Kingdom poor of principles wealth; kingdom hit, but not to death; kingdom falls.
Kingdom falls, but after falls come springs.
– from “Kingdom Falls” by Sherif Khairy
It’s a well-known fact that Egypt is a harbinger of the region – where it slips, others plummet; when it hops, others soar. And while the hugely popular trends of micro-blogging and amateur photography provide a first-person glimpse into the country’s stratified streets, nothing captures the depth and diversity of the nation’s hopes and fears quite like the written word (tweets don’t count).
Enter Rowayat, a new literary journal of fiction to watch – and watch closely. Sherine ElBanhawy, its founder (and one of our writers), said, “I’d rather people attempt to understand Egypt through its writers than through the news headlines.” We chatted with ElBanhawy about her inspiration behind the journal, Egypt’s literary scene and what to expect from the Rowayat team.
Introduce us to Rowayat.
Rowayat is a literary journal emerging from Egypt. Its vision is to create a space where high-quality literary work can be read and be accessible. A space for both emerging and established writers, who dream and write in English.
It will give a voice to Egyptian writers who express themselves creatively in English. If we had an association, it would be called the Egyptian English Fiction Writers Association and this would be its journal.
This literary journal is a way for writers of this generation to express themselves. Also to be included in this journal are Egyptian writers who are abroad and foreign writers who live in Egypt.
This journal is to feature only works of fiction. Future Egyptian writers can look back, read, understand and maybe get a glimpse of what it was like to write in Egypt today. Maybe also what it means to be Egyptian today. What it’s like to be creative today.
What inspired you to start the journal?
1. I really wanted to highlight the amount and variety of writers who have always emerged from Egypt in the past, who are still present now and, through the student fiction competition, will be present in our future.
2. We have a Facebook writers group where us emerging writers exchange pieces and share stories and I read amazing work and think, “This should be published!”
3. For writers who want to be picked up by publishers and noticed abroad, this is a much needed stepping stone.
4. When I browse and linger in bookstores abroad, I always buy literary journals and wish we had something similar in Egypt.
5. Through all the upheaval that we have been through in the past three years, the only way to move forward and to stay sane is to have hope and pursue a dream.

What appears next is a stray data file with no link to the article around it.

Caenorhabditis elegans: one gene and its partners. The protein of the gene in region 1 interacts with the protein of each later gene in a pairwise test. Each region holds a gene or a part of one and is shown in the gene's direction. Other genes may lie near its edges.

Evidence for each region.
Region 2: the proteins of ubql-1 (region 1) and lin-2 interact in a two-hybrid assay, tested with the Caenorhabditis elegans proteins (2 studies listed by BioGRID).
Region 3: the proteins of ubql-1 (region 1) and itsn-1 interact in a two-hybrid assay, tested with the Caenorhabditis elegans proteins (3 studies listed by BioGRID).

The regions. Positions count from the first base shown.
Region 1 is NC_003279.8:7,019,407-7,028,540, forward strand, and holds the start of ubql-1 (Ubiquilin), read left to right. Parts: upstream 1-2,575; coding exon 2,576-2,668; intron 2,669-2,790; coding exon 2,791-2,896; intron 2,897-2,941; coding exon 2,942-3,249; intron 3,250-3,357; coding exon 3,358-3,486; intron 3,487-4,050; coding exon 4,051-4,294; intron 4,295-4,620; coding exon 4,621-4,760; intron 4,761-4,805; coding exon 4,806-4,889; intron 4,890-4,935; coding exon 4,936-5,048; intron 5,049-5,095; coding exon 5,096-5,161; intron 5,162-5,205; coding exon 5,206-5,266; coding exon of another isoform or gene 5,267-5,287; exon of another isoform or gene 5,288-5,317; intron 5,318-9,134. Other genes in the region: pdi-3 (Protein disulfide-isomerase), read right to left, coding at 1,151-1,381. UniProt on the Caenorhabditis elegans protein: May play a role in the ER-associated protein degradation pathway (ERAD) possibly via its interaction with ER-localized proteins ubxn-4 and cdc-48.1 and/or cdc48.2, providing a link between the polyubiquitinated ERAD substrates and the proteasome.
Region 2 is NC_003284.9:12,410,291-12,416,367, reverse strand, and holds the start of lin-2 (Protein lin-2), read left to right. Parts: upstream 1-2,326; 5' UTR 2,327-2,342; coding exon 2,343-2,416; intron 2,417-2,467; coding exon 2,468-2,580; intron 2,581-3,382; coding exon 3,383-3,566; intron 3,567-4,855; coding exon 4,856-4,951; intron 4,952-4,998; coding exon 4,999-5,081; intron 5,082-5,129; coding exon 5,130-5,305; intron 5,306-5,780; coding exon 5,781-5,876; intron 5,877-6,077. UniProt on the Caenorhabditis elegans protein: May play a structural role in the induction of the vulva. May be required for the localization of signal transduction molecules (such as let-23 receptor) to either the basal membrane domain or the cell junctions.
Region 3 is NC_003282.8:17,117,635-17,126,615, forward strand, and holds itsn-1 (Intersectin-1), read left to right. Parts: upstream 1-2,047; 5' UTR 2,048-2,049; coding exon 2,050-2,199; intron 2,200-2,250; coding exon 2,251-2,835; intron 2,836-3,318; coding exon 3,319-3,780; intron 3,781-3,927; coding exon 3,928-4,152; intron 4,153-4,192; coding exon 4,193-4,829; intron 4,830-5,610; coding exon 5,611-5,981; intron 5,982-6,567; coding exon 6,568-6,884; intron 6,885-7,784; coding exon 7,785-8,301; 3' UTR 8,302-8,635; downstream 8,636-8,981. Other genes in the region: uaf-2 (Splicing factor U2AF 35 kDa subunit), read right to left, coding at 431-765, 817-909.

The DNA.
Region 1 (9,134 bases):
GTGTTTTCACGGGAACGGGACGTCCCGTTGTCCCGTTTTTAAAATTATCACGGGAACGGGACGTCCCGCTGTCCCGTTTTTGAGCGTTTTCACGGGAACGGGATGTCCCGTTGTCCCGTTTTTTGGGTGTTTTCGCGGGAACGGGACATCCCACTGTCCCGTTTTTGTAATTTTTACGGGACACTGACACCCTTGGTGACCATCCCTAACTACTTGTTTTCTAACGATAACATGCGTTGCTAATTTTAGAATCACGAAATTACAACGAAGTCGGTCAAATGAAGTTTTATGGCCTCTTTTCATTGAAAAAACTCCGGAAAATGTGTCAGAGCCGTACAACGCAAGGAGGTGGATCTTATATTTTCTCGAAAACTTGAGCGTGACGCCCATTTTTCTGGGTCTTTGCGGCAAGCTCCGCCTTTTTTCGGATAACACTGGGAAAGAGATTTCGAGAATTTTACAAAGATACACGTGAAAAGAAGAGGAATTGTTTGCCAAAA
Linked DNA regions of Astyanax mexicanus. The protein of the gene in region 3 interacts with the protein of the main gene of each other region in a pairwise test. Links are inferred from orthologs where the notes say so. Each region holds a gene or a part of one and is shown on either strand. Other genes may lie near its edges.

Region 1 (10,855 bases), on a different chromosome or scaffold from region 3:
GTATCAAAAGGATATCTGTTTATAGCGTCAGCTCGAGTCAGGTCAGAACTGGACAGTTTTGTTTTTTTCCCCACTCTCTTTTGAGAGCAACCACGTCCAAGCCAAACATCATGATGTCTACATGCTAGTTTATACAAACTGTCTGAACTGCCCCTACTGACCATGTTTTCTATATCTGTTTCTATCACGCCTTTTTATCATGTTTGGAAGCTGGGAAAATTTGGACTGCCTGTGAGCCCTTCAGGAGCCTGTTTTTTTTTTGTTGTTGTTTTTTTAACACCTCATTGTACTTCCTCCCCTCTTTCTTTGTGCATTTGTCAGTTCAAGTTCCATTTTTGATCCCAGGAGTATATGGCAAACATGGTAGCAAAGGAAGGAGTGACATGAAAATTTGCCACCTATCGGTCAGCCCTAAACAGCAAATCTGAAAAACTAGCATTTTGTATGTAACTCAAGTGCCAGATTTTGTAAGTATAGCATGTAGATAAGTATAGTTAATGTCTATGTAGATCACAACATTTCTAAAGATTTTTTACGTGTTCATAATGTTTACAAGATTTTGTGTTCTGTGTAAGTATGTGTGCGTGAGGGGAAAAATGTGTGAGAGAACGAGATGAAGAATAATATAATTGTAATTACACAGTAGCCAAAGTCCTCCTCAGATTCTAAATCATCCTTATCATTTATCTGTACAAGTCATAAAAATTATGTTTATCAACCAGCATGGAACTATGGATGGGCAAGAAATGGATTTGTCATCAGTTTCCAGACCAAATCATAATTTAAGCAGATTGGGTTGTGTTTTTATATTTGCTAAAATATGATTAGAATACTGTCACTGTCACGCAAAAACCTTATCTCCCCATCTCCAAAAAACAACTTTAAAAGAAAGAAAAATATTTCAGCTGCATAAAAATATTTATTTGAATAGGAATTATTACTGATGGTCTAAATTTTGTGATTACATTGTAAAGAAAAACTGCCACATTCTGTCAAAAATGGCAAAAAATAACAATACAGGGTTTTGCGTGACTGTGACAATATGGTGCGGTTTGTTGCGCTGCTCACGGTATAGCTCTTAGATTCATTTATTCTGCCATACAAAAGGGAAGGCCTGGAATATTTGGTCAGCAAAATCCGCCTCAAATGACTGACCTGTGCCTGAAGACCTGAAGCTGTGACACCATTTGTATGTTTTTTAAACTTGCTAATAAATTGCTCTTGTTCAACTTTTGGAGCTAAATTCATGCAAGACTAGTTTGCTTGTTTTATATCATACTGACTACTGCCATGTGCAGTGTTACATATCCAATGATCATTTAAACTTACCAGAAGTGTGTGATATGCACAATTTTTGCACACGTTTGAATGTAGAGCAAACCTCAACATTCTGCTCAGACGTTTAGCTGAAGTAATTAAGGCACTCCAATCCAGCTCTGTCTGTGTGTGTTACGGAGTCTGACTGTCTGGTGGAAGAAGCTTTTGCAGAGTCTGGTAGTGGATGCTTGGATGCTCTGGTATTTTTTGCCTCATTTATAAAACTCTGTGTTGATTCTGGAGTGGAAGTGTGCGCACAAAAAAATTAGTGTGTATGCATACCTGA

6. The Outpost, a Lebanese magazine, made me feel so connected – not just to Egypt but to the whole Arab world – and made me feel that the possibilities are endless.
7. I’d rather people attempt to understand Egypt through its writers than through the news headlines.
What excites you about the literary scene?
That it’s dynamic, it’s growing, it’s rich and free. Imagination has no limits. On paper, there is no regard for social constraints – freedoms are absolute.
You released Rowayat on Jan. 25. What makes the journal revolutionary?
It’s a tribute to the revolution. It’s because of Jan. 25 that the journal has come into existence. I owe my renewed faith in Egypt and Egyptians to the revolution. Jan. 25 reminded me to never give up and that Egypt is full of inspirational people who lay down their life for their beliefs in a simple dream of bread, dignity, freedom and social justice.
You have a wealth of material to choose from, how do you pick what goes in the journal?
It’s so hard and we would love to publish everything that we receive because so much of it is good. We have an intensive filtering process and we go through all the submissions and create priorities since we are constrained by the number of pages in the journal.
Give us a taste of the first issue.
The first issue is very special because every member of the Rowayat team contributed with a piece of writing or two.
There is also a special tribute to Ahmed Fouad Negm, 2014 is the 50 year anniversary of Beer in the Snooker Club and Marcia Qualey’s review is not to be missed. And so much more, like AUC professor of writing, Gretchen McCullough, and the winner of the The Rowayat First Student Fiction Competition.
Where can we pick up a copy?
Currently at all Diwan Bookstores and soon in multiple venues across Egypt.
Give us the scoop on what to expect in the coming editions.
Issue two is coming out in June and we already have some amazing writers and submissions, including award winners.
WE SAID THIS: Check out Rowayat’s website at http://www.rowayat.com/.